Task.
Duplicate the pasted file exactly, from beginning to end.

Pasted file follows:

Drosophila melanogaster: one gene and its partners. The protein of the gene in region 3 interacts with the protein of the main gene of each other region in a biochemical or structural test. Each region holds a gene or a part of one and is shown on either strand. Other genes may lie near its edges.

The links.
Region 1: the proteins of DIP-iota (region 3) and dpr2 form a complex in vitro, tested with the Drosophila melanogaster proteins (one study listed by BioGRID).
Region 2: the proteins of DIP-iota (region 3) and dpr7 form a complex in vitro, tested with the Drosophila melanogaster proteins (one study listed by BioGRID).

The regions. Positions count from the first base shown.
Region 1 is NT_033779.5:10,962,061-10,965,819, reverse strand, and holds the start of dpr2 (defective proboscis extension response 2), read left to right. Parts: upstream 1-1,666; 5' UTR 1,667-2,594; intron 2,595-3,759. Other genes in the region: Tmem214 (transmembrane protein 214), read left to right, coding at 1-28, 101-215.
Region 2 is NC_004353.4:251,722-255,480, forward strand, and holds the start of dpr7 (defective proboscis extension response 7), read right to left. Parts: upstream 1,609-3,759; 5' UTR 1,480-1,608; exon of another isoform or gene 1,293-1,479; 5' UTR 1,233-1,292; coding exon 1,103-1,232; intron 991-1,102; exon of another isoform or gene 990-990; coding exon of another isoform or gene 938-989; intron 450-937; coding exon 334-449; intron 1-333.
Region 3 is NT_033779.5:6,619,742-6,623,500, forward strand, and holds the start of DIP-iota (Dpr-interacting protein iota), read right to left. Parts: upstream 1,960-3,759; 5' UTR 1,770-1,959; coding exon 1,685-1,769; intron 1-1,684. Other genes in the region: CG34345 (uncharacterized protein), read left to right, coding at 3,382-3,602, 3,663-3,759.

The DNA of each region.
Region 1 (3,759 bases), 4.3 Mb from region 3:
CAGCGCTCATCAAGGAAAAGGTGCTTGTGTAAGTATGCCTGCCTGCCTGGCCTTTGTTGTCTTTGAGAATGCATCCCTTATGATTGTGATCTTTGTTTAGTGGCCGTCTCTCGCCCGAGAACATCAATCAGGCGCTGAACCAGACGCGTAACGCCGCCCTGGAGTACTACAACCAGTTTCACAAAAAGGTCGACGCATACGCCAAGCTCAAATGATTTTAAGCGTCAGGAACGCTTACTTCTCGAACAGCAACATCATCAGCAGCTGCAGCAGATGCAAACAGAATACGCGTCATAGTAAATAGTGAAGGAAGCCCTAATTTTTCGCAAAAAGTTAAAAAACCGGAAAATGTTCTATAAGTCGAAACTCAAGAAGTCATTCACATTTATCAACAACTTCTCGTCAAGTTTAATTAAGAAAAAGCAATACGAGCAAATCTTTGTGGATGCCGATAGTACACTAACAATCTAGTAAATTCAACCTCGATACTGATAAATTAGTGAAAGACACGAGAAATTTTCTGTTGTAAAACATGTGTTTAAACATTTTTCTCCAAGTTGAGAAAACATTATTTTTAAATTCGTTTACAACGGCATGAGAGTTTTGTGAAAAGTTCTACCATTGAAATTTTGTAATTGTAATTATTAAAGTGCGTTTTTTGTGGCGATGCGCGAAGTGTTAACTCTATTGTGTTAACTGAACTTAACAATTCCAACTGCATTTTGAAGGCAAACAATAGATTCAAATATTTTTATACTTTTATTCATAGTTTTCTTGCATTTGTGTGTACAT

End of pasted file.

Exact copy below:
Drosophila melanogaster: one gene and its partners. The protein of the gene in region 3 interacts with the protein of the main gene of each other region in a biochemical or structural test. Each region holds a gene or a part of one and is shown on either strand. Other genes may lie near its edges.

The links.
Region 1: the proteins of DIP-iota (region 3) and dpr2 form a complex in vitro, tested with the Drosophila melanogaster proteins (one study listed by BioGRID).
Region 2: the proteins of DIP-iota (region 3) and dpr7 form a complex in vitro, tested with the Drosophila melanogaster proteins (one study listed by BioGRID).

The regions. Positions count from the first base shown.
Region 1 is NT_033779.5:10,962,061-10,965,819, reverse strand, and holds the start of dpr2 (defective proboscis extension response 2), read left to right. Parts: upstream 1-1,666; 5' UTR 1,667-2,594; intron 2,595-3,759. Other genes in the region: Tmem214 (transmembrane protein 214), read left to right, coding at 1-28, 101-215.
Region 2 is NC_004353.4:251,722-255,480, forward strand, and holds the start of dpr7 (defective proboscis extension response 7), read right to left. Parts: upstream 1,609-3,759; 5' UTR 1,480-1,608; exon of another isoform or gene 1,293-1,479; 5' UTR 1,233-1,292; coding exon 1,103-1,232; intron 991-1,102; exon of another isoform or gene 990-990; coding exon of another isoform or gene 938-989; intron 450-937; coding exon 334-449; intron 1-333.
Region 3 is NT_033779.5:6,619,742-6,623,500, forward strand, and holds the start of DIP-iota (Dpr-interacting protein iota), read right to left. Parts: upstream 1,960-3,759; 5' UTR 1,770-1,959; coding exon 1,685-1,769; intron 1-1,684. Other genes in the region: CG34345 (uncharacterized protein), read left to right, coding at 3,382-3,602, 3,663-3,759.

The DNA of each region.
Region 1 (3,759 bases), 4.3 Mb from region 3:
CAGCGCTCATCAAGGAAAAGGTGCTTGTGTAAGTATGCCTGCCTGCCTGGCCTTTGTTGTCTTTGAGAATGCATCCCTTATGATTGTGATCTTTGTTTAGTGGCCGTCTCTCGCCCGAGAACATCAATCAGGCGCTGAACCAGACGCGTAACGCCGCCCTGGAGTACTACAACCAGTTTCACAAAAAGGTCGACGCATACGCCAAGCTCAAATGATTTTAAGCGTCAGGAACGCTTACTTCTCGAACAGCAACATCATCAGCAGCTGCAGCAGATGCAAACAGAATACGCGTCATAGTAAATAGTGAAGGAAGCCCTAATTTTTCGCAAAAAGTTAAAAAACCGGAAAATGTTCTATAAGTCGAAACTCAAGAAGTCATTCACATTTATCAACAACTTCTCGTCAAGTTTAATTAAGAAAAAGCAATACGAGCAAATCTTTGTGGATGCCGATAGTACACTAACAATCTAGTAAATTCAACCTCGATACTGATAAATTAGTGAAAGACACGAGAAATTTTCTGTTGTAAAACATGTGTTTAAACATTTTTCTCCAAGTTGAGAAAACATTATTTTTAAATTCGTTTACAACGGCATGAGAGTTTTGTGAAAAGTTCTACCATTGAAATTTTGTAATTGTAATTATTAAAGTGCGTTTTTTGTGGCGATGCGCGAAGTGTTAACTCTATTGTGTTAACTGAACTTAACAATTCCAACTGCATTTTGAAGGCAAACAATAGATTCAAATATTTTTATACTTTTATTCATAGTTTTCTTGCATTTGTGTGTACAT